The Play

(Survey of Dramatic Literature)

Act one opens in the Westminster office-cum-bachelor rooms of Broadbent and Doyle, civil engineers. Tom Broadbent, very much the cheery, beef-fed John Bull, just back from a trip, instructs his valet, Hodson, to pack their bags for Ireland. He inquires whether anyone has called while he was away. Only an Irishman named Haffigan, replies Hodson, so disreputable that the punctilious valet showed him the door. However, Broadbent expresses an enthusiastic desire to see him. At that moment, fortuitously, Haffigan calls again.

Seedy, red-nosed, and possessed of a “rollicking stage brogue,” Haffigan rapidly downs half a pint of Broadbent’s whiskey, borrows five pounds, and arranges to accompany him to Rosscullen, Ireland, where Broadbent intends to develop an estate for the Land Development Syndicate. Convinced of the benefits of English efficiency, Broadbent is elated to think he will thereby also do some good for the downtrodden Irish. He wants Haffigan, as a typical Irishman (a role Haffigan is playing to the hilt), to promote the project among his countrymen.

Their tête-à-tête is interrupted by the arrival of Broadbent’s friend and partner. With Haffigan gone, Laurence Doyle exposes Broadbent’s folly in taking for the genuine article a Glasgow con artist with incipient delirium tremens—a folly entirely dependent on Broadbent’s subscribing to all the myths about the improvident, genial, and melancholy Irish-Celtic character. That character, says Doyle, is an invention of the English music hall. The real Irish character is bred by Ireland’s misty climate: The Irishman, says Doyle, himself in a “passionate dream,” is a hopeless dreamer whose dreams condemn him to perpetual squalor. Hence Doyle’s fear of returning; furthermore, Rosscullen is his birthplace, where Nora Reilly still waits for him. Broadbent nevertheless persuades him to come.

The scene changes to the open countryside of Rosscullen, at sunset: a lonely white road, heather, an ancient round tower in the distance, and an outcrop of granite in the foreground. On the granite, a man is conversing in mock seriousness with a grasshopper, causing terror in Patsy Farrell, who begs Father Keegan not to put a spell on him. Keegan can hardly shake him off, but the car arrives, and Patsy hurries off to carry the visitors’ bags, passing Nora Reilly, Keegan’s favorite. They talk; Nora is clearly preoccupied with the man who left her for the wide world eighteen years ago. Both leave before Broadbent enters, in company with the parish priest and Cornelius Doyle, Laurence Doyle’s father. Laurence Doyle, it seems, has been delayed in his journey. Cornelius’s sister comes down the hill to meet them and to arrange tea and accommodation (on the parlor sofa) for their...

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Dramatic Devices

(Survey of Dramatic Literature)

John Bull’s Other Island eschews the box set of the period, demanding some ambitious staging—the landscape of act 2 in particular. The play is interestingly structured around a spatial theme of penetration: The audience sees the Doyle house interior only in act 4. The other and much more striking dramatic device of the play is its language; the fake Irishman of act 1 allows Shaw an opportunity to dispense with stage conventions about the Irish character and also the Irish idiom. For Haffigan’s hackneyed “top of the morning” and “broth of a boy” and his fabricated brogue are substituted fine nuances (indicated in the published play by phonetic transcription) unsurpassed in the rest of Shaw’s work, not excepting Pygmalion (pb. 1912, pr. 1914).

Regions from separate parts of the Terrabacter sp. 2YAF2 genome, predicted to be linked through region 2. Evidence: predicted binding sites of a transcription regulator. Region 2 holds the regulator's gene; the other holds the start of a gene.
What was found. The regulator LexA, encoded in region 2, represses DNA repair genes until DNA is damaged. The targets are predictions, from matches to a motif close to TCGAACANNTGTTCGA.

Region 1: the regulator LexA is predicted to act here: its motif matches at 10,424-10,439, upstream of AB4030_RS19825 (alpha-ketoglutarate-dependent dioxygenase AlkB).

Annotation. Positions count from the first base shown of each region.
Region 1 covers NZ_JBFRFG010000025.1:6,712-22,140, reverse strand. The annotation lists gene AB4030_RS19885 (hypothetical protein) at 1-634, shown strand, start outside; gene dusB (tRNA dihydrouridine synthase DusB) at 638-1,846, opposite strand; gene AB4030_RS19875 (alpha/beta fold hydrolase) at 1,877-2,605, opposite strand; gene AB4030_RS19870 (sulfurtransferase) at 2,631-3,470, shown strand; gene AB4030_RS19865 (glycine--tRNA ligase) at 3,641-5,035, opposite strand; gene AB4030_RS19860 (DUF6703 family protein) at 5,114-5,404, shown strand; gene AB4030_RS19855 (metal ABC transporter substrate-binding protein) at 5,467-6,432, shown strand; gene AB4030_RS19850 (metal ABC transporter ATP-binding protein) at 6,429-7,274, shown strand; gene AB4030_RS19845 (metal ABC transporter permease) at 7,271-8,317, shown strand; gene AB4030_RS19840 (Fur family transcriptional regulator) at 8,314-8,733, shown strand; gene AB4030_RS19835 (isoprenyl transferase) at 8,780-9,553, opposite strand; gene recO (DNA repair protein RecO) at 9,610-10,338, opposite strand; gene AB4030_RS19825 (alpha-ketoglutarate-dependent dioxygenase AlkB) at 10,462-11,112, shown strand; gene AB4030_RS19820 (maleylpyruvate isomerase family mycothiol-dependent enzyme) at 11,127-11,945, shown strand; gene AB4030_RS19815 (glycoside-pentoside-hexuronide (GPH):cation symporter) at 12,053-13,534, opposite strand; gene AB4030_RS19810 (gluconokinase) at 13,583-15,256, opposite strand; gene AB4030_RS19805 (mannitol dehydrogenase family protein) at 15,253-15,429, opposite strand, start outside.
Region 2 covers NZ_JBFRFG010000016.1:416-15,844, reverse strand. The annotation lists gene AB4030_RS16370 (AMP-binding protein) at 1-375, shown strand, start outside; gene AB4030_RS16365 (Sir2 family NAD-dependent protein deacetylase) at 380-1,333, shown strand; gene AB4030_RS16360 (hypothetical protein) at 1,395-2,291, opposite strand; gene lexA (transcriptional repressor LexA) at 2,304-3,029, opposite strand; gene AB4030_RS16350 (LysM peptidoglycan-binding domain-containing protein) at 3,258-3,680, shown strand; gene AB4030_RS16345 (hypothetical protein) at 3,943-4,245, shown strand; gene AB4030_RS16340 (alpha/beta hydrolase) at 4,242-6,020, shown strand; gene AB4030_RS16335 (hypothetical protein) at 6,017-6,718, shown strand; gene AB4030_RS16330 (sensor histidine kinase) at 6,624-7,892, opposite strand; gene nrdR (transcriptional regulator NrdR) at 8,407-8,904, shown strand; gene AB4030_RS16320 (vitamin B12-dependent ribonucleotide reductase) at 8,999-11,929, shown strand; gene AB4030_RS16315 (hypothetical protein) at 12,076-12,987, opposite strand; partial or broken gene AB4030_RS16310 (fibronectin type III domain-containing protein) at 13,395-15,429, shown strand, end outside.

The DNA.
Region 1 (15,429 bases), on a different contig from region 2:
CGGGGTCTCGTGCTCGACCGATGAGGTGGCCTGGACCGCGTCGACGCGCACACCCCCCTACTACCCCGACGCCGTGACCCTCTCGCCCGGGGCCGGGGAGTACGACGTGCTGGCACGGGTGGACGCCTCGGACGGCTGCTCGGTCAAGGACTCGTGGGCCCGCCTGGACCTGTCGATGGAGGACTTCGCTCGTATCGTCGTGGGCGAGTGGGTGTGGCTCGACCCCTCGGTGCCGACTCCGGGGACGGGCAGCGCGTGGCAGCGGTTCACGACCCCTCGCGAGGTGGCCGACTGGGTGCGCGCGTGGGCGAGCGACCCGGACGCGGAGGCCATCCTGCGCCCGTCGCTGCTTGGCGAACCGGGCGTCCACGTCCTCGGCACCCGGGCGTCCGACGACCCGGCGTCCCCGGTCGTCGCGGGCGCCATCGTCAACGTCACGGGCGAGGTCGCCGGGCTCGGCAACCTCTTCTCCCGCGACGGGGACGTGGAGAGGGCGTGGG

John Bull’s Other Island is still a humorous play. The sources of its comedy include episodes of inspired zaniness, the motoring pig above all. The slapstick takes place offstage (though Patsy Farrell has some comical onstage business with a large salmon), but in any case the comic effect depends more on the stoking and fulfillment of audience expectations. There are also ironic turns of event; plot is not normally Shaw’s strong point, but John Bull’s Other Island is effectively constructed and makes ironic use of the clichés of theatrical plotting (the exile’s return, the girl who waits behind, and the like). Ironic twists that push the humor to new levels...

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(Great Characters in Literature)

Sources for Further Study

Bertolini, John. The Playwriting Self of George Bernard Shaw. Carbondale: Southern Illinois University Press, 1991.

Davis, Tracy. George Bernard Shaw and the Socialist Theatre. Westport, Conn.: Greenwood Press, 1994.

Gibbs, A. M. “Bernard Shaw’s Other Island.” In Irish Culture and Nationalism 1750-1950, edited by Oliver MacDonagh, W. F. Mandle, and Pauric Travers. New York: St. Martin’s Press, 1983.

Grene, Nicholas. “John Bull’s Other Island: At Home and Abroad.” Shaw Review 23 (1980): 11-16.

Hassett, Joseph M. “Climate and Character in John Bull’s Other Island.” Shaw: The Annual of Bernard Shaw Studies 2 (1982): 17-26.

Jenckes, Norma. “The Political Function of Shaw’s Destruction of Stage Irish Conventions in John Bull’s Other Island.” Essays in Theater 5 (May, 1987): 115-126.

McDowell, Frederick P. W. “The Shavian World of John Bull’s Other Island.” In George Bernard Shaw, edited by Harold Bloom. New York: Chelsea House, 1987.

Meisel, Martin. “John Bull’s Other Island and Other Working Partnerships.” Shaw: The Annual of Bernard Shaw Studies 7 (1987): 119-135.

Page, Malcolm, and Margery Morgan. File on Shaw. London: Methuen, 1989.

Sidnell, M. J. “John Bull’s Other Island: Yeats and Shaw.” Modern Drama 11 (1968): 245-251.